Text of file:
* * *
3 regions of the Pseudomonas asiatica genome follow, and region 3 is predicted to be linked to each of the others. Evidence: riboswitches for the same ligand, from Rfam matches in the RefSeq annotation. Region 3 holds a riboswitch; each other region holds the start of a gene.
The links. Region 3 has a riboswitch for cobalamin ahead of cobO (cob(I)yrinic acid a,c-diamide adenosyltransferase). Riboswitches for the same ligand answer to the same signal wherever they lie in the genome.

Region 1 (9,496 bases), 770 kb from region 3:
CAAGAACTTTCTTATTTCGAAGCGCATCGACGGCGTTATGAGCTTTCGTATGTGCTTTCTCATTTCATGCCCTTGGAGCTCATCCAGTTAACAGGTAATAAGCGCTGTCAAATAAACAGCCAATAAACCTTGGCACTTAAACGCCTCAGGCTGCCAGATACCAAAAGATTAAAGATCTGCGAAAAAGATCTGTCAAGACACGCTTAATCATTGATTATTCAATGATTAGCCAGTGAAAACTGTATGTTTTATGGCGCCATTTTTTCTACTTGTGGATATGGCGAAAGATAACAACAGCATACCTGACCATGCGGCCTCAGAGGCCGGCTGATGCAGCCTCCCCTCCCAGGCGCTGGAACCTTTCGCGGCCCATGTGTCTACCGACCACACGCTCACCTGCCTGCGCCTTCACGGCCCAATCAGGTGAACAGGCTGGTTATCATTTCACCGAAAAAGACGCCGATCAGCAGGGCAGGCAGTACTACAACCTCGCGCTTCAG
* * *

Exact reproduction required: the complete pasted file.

3 regions of the Pseudomonas asiatica genome follow, and region 3 is predicted to be linked to each of the others. Evidence: riboswitches for the same ligand, from Rfam matches in the RefSeq annotation. Region 3 holds a riboswitch; each other region holds the start of a gene.
The links. Region 3 has a riboswitch for cobalamin ahead of cobO (cob(I)yrinic acid a,c-diamide adenosyltransferase). Riboswitches for the same ligand answer to the same signal wherever they lie in the genome.

Region 1 (9,496 bases), 770 kb from region 3:
CAAGAACTTTCTTATTTCGAAGCGCATCGACGGCGTTATGAGCTTTCGTATGTGCTTTCTCATTTCATGCCCTTGGAGCTCATCCAGTTAACAGGTAATAAGCGCTGTCAAATAAACAGCCAATAAACCTTGGCACTTAAACGCCTCAGGCTGCCAGATACCAAAAGATTAAAGATCTGCGAAAAAGATCTGTCAAGACACGCTTAATCATTGATTATTCAATGATTAGCCAGTGAAAACTGTATGTTTTATGGCGCCATTTTTTCTACTTGTGGATATGGCGAAAGATAACAACAGCATACCTGACCATGCGGCCTCAGAGGCCGGCTGATGCAGCCTCCCCTCCCAGGCGCTGGAACCTTTCGCGGCCCATGTGTCTACCGACCACACGCTCACCTGCCTGCGCCTTCACGGCCCAATCAGGTGAACAGGCTGGTTATCATTTCACCGAAAAAGACGCCGATCAGCAGGGCAGGCAGTACTACAACCTCGCGCTTCAG